The message and the messenger: Identifying and communicating a high performance “HRM philosophy”

Ashlea Kellner*, Keith Townsend, Adrian Wilkinson, David Greenfield, Sandra Lawrence

*Corresponding author for this work

Research output: Contribution to journalArticlepeer-review

10 Citations (Scopus)

Abstract

Purpose: The purpose of this paper is to develop understanding of the “HRM process” as defined by Bowen and Ostroff (2004). The authors clarify the construct of “HRM philosophy” and suggest it is communicated to employees through “HRM messages”. Interrelationships between these concepts and other elements of the HRM-performance relationship are explored. The study identifies commonalities in the HRM philosophy and messages underscoring high-performing HRM systems, and highlights the function of a “messenger” in delivering messages to staff. Design/methodology/approach: Case study of eight Australian hospitals with top performing HRM systems. Combines primary interview data with independent healthcare accreditor reports. Findings: All cases share an HRM philosophy of achieving high-performance outcomes through the HRM system and employees are provided with messages about continuous improvement, best practice and innovation. The philosophy was instilled primarily by executive-level managers, whereby distinctiveness, consensus and consistency of communications were important characteristics. Research limitations/implications: The research is limited by: omission of low or average performers; a single industry and country design; and exclusion of employee perspectives. Practical implications: The findings reinforce the importance of identifying the HRM philosophy and its key communicators within the organisation, and ensuring it is aligned with strategy, climate and the HRM system, particularly during periods of organisational change. Originality/value: The authors expand Bowen and Ostroff’s seminal work and develop the concepts of HRM philosophy and messages, offering the model to clarify key relationships. The findings underscore problems associated with a best practice approach that disregards HRM process elements essential for optimising performance.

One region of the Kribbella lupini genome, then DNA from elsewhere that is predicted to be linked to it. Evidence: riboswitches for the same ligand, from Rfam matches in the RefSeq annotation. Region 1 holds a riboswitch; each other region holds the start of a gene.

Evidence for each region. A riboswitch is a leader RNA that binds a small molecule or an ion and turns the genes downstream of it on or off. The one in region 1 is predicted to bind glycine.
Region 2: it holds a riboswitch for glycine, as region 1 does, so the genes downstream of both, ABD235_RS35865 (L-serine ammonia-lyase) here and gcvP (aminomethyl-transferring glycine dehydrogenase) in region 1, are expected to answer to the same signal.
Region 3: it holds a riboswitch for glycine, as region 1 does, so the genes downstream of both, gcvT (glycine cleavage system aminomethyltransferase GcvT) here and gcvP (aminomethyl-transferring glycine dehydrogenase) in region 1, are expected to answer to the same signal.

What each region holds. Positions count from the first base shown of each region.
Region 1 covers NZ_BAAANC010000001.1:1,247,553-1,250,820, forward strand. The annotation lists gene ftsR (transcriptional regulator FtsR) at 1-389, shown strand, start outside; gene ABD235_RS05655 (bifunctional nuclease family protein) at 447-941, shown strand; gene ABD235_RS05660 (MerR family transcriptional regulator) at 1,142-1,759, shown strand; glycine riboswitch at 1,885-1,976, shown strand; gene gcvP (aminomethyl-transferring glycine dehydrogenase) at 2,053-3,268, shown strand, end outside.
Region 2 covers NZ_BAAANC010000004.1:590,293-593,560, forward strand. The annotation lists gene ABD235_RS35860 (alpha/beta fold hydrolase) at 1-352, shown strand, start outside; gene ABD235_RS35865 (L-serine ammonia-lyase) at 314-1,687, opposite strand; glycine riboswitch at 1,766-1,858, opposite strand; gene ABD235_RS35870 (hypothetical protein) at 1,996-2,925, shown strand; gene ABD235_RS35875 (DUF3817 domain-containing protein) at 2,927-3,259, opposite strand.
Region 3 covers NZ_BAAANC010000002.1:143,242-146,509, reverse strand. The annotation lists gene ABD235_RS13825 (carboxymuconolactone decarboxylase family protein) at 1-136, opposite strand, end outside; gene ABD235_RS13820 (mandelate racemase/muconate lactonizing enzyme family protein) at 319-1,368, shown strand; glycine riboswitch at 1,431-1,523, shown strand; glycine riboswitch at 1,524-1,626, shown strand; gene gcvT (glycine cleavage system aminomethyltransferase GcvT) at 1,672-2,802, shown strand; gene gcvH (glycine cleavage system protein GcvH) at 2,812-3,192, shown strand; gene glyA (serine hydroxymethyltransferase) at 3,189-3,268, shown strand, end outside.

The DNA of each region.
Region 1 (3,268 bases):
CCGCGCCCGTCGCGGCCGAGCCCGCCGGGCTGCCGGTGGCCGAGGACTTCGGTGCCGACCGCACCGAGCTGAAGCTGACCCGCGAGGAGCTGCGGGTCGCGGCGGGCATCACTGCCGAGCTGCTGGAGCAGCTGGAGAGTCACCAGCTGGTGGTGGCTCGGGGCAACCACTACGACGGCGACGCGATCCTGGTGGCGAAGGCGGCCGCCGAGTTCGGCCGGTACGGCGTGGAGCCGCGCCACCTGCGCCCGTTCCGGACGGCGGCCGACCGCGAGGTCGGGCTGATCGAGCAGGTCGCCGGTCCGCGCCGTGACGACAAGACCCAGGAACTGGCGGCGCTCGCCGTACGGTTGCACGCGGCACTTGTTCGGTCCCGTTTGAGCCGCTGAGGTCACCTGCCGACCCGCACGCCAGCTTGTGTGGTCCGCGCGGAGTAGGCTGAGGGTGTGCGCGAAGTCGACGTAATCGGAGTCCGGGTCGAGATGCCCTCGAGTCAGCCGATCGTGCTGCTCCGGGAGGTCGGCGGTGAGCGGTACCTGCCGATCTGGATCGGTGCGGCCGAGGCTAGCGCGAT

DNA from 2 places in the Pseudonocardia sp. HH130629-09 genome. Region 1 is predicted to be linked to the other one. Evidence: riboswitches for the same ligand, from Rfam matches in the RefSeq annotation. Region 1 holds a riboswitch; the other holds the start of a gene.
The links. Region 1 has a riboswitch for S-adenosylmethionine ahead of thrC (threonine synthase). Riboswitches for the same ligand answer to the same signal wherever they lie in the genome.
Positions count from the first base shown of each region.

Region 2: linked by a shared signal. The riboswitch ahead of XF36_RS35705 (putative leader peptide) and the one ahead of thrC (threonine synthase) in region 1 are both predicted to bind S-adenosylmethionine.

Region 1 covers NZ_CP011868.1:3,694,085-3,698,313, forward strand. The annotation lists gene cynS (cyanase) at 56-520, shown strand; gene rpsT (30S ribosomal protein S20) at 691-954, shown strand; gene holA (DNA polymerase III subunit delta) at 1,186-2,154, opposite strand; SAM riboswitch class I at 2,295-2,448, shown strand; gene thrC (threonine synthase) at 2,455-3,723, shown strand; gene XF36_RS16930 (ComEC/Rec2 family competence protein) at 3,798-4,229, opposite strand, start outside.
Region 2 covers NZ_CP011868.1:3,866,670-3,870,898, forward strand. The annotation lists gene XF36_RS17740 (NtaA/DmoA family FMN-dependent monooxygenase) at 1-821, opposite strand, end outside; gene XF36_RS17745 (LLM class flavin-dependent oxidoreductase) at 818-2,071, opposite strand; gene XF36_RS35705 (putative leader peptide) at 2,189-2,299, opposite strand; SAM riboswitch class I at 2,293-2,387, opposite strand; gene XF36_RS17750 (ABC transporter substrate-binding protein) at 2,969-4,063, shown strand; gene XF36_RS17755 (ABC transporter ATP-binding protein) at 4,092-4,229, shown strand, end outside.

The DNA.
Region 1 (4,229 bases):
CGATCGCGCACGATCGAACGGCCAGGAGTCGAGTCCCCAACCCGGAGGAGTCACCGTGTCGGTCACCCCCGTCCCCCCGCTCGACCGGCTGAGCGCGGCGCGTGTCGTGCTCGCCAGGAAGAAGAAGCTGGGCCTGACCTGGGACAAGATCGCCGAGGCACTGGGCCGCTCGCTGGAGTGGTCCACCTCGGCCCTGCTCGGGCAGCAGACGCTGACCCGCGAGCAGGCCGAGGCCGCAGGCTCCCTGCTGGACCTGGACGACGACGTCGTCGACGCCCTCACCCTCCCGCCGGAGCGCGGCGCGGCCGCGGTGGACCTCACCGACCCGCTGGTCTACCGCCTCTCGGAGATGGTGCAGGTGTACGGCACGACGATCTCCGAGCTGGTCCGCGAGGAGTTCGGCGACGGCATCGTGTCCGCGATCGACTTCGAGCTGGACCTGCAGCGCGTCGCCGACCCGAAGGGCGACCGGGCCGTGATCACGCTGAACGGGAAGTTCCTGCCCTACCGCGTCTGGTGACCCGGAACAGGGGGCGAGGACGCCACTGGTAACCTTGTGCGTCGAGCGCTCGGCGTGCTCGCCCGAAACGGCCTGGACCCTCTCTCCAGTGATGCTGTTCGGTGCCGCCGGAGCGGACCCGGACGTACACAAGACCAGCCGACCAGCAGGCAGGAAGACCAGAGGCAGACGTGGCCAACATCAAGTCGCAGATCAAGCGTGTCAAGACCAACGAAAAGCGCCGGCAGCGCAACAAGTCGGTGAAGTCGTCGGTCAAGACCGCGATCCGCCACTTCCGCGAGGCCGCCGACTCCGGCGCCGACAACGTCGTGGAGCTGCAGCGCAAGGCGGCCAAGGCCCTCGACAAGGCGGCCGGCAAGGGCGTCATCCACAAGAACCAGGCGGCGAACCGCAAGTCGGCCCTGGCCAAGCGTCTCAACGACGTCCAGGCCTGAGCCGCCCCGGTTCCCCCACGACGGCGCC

Original languageEnglish
Pages (from-to)1240-1258
Number of pages19
JournalPersonnel Review
Volume45
Issue number6
DOIs
Publication statusPublished - 5 Sep 2016
Externally publishedYes

Keywords

  • Communication
  • Healthcare
  • High-performance work systems (HPWS)
  • Human resource management
  • Human resource management system
  • Mixed methodologies
  • Qualitative

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